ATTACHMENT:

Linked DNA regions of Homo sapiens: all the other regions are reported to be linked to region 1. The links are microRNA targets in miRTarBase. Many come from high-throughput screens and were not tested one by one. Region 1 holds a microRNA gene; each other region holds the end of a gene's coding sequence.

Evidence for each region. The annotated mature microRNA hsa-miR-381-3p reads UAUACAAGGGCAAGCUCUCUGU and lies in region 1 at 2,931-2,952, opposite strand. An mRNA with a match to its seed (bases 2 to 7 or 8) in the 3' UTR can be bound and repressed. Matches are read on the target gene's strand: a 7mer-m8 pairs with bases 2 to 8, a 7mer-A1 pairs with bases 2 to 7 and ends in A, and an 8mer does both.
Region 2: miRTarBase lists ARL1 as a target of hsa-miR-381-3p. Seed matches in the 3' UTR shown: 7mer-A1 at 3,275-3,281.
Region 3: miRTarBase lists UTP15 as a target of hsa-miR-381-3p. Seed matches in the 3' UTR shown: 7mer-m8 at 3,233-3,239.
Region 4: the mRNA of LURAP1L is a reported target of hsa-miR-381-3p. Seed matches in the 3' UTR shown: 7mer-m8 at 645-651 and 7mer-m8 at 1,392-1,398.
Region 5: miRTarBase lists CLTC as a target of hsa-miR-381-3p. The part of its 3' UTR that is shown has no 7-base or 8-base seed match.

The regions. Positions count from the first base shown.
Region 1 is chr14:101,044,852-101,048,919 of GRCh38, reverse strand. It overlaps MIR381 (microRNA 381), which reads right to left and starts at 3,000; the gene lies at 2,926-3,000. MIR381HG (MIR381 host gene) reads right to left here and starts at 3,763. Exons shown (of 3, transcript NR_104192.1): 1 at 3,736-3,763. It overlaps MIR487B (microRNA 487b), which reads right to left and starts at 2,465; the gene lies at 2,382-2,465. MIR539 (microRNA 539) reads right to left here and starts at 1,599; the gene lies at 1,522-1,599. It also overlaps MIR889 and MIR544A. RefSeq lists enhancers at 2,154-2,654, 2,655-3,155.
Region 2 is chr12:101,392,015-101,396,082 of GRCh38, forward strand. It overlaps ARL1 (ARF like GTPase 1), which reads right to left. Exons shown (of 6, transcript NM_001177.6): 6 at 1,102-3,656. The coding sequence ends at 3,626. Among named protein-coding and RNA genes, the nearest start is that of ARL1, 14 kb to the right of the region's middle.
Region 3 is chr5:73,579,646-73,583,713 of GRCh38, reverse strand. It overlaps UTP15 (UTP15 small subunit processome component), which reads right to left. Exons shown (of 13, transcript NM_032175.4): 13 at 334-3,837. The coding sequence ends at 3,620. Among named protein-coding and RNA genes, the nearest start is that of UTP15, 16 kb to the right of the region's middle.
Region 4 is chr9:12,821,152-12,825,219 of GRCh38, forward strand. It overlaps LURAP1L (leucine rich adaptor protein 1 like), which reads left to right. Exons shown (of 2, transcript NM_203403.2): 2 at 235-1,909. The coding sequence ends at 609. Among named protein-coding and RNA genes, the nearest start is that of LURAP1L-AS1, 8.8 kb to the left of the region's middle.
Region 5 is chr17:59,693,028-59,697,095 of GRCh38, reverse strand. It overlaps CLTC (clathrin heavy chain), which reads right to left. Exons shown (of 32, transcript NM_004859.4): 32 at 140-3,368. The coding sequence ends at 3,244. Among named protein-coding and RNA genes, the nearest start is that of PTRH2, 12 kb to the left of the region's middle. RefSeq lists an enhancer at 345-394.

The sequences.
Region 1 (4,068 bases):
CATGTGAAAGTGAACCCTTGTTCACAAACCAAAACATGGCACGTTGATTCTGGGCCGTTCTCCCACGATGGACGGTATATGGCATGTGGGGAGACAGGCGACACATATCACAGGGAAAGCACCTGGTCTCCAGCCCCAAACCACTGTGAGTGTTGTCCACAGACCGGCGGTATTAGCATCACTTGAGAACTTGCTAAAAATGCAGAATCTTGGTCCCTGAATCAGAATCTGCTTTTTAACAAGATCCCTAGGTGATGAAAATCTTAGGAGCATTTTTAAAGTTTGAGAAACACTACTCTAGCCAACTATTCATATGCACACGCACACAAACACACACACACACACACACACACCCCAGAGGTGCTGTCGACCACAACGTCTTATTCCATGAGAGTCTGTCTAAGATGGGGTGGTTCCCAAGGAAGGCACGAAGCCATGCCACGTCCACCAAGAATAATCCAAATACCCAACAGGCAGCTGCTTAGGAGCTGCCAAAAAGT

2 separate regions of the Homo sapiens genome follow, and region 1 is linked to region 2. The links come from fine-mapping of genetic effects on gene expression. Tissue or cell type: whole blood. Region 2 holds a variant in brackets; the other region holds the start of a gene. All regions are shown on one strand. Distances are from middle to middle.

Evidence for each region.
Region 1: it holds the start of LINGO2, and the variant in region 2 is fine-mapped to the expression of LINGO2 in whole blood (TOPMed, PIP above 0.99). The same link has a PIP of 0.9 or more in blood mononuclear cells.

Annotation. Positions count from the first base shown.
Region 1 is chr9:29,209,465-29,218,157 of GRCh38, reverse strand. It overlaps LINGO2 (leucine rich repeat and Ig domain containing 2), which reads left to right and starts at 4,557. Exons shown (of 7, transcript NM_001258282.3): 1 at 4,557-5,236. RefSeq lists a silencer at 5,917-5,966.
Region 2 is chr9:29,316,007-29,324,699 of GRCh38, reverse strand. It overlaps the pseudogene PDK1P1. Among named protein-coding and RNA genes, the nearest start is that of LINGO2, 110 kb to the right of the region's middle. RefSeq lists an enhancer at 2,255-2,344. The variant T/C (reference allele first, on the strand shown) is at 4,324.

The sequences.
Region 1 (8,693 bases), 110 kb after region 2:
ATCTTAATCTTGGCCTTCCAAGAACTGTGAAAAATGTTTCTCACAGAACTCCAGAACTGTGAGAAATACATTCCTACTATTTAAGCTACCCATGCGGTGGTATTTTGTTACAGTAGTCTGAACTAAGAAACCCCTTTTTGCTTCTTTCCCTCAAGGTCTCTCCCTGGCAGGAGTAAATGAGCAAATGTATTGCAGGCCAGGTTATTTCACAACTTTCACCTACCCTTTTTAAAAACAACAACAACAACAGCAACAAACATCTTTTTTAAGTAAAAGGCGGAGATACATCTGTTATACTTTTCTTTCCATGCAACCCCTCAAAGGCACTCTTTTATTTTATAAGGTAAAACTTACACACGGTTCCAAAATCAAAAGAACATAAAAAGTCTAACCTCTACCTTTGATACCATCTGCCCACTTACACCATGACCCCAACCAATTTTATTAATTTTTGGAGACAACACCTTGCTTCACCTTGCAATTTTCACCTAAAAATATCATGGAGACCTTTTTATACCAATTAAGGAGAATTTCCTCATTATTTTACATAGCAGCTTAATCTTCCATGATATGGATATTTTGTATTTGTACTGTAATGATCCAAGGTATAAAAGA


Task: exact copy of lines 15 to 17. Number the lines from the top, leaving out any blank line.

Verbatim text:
CATGTGAAAGTGAACCCTTGTTCACAAACCAAAACATGGCACGTTGATTCTGGGCCGTTCTCCCACGATGGACGGTATATGGCATGTGGGGAGACAGGCGACACATATCACAGGGAAAGCACCTGGTCTCCAGCCCCAAACCACTGTGAGTGTTGTCCACAGACCGGCGGTATTAGCATCACTTGAGAACTTGCTAAAAATGCAGAATCTTGGTCCCTGAATCAGAATCTGCTTTTTAACAAGATCCCTAGGTGATGAAAATCTTAGGAGCATTTTTAAAGTTTGAGAAACACTACTCTAGCCAACTATTCATATGCACACGCACACAAACACACACACACACACACACACACCCCAGAGGTGCTGTCGACCACAACGTCTTATTCCATGAGAGTCTGTCTAAGATGGGGTGGTTCCCAAGGAAGGCACGAAGCCATGCCACGTCCACCAAGAATAATCCAAATACCCAACAGGCAGCTGCTTAGGAGCTGCCAAAAAGT

2 separate regions of the Homo sapiens genome follow, and region 1 is linked to region 2. The links come from fine-mapping of genetic effects on gene expression. Tissue or cell type: whole blood. Region 2 holds a variant in brackets; the other region holds the start of a gene. All regions are shown on one strand. Distances are from middle to middle.

Evidence for each region.